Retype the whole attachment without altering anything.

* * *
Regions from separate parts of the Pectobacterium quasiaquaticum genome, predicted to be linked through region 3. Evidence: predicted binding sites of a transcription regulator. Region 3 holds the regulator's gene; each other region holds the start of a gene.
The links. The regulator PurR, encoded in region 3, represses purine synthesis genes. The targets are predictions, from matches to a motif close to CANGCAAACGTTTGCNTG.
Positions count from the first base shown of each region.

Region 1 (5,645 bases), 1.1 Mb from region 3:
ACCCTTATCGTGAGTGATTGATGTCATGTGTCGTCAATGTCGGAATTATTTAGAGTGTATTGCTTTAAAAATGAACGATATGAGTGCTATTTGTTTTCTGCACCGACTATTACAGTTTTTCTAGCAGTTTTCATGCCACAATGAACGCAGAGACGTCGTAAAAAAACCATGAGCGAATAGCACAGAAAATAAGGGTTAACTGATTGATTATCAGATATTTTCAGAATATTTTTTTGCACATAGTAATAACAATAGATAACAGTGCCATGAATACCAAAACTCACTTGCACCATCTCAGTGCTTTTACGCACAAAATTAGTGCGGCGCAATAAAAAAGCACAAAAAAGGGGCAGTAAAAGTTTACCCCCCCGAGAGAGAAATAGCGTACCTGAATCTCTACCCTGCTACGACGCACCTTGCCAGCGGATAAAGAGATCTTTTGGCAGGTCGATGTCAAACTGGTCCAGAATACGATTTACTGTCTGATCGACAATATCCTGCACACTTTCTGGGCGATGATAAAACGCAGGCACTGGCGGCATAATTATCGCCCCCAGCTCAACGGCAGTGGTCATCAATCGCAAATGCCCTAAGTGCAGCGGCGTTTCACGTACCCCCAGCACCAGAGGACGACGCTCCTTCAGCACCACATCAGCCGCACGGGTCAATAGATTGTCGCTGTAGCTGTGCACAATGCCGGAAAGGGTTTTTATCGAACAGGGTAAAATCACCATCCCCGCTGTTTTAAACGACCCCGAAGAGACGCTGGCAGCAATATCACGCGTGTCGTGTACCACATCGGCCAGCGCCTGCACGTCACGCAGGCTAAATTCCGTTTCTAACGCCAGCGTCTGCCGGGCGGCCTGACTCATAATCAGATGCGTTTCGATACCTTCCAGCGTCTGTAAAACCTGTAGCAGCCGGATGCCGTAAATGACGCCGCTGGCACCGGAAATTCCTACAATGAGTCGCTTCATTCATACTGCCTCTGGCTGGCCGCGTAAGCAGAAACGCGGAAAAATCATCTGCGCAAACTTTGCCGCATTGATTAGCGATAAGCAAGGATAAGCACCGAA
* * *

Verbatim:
Regions from separate parts of the Pectobacterium quasiaquaticum genome, predicted to be linked through region 3. Evidence: predicted binding sites of a transcription regulator. Region 3 holds the regulator's gene; each other region holds the start of a gene.
The links. The regulator PurR, encoded in region 3, represses purine synthesis genes. The targets are predictions, from matches to a motif close to CANGCAAACGTTTGCNTG.
Positions count from the first base shown of each region.

Region 1 (5,645 bases), 1.1 Mb from region 3:
ACCCTTATCGTGAGTGATTGATGTCATGTGTCGTCAATGTCGGAATTATTTAGAGTGTATTGCTTTAAAAATGAACGATATGAGTGCTATTTGTTTTCTGCACCGACTATTACAGTTTTTCTAGCAGTTTTCATGCCACAATGAACGCAGAGACGTCGTAAAAAAACCATGAGCGAATAGCACAGAAAATAAGGGTTAACTGATTGATTATCAGATATTTTCAGAATATTTTTTTGCACATAGTAATAACAATAGATAACAGTGCCATGAATACCAAAACTCACTTGCACCATCTCAGTGCTTTTACGCACAAAATTAGTGCGGCGCAATAAAAAAGCACAAAAAAGGGGCAGTAAAAGTTTACCCCCCCGAGAGAGAAATAGCGTACCTGAATCTCTACCCTGCTACGACGCACCTTGCCAGCGGATAAAGAGATCTTTTGGCAGGTCGATGTCAAACTGGTCCAGAATACGATTTACTGTCTGATCGACAATATCCTGCACACTTTCTGGGCGATGATAAAACGCAGGCACTGGCGGCATAATTATCGCCCCCAGCTCAACGGCAGTGGTCATCAATCGCAAATGCCCTAAGTGCAGCGGCGTTTCACGTACCCCCAGCACCAGAGGACGACGCTCCTTCAGCACCACATCAGCCGCACGGGTCAATAGATTGTCGCTGTAGCTGTGCACAATGCCGGAAAGGGTTTTTATCGAACAGGGTAAAATCACCATCCCCGCTGTTTTAAACGACCCCGAAGAGACGCTGGCAGCAATATCACGCGTGTCGTGTACCACATCGGCCAGCGCCTGCACGTCACGCAGGCTAAATTCCGTTTCTAACGCCAGCGTCTGCCGGGCGGCCTGACTCATAATCAGATGCGTTTCGATACCTTCCAGCGTCTGTAAAACCTGTAGCAGCCGGATGCCGTAAATGACGCCGCTGGCACCGGAAATTCCTACAATGAGTCGCTTCATTCATACTGCCTCTGGCTGGCCGCGTAAGCAGAAACGCGGAAAAATCATCTGCGCAAACTTTGCCGCATTGATTAGCGATAAGCAAGGATAAGCACCGAA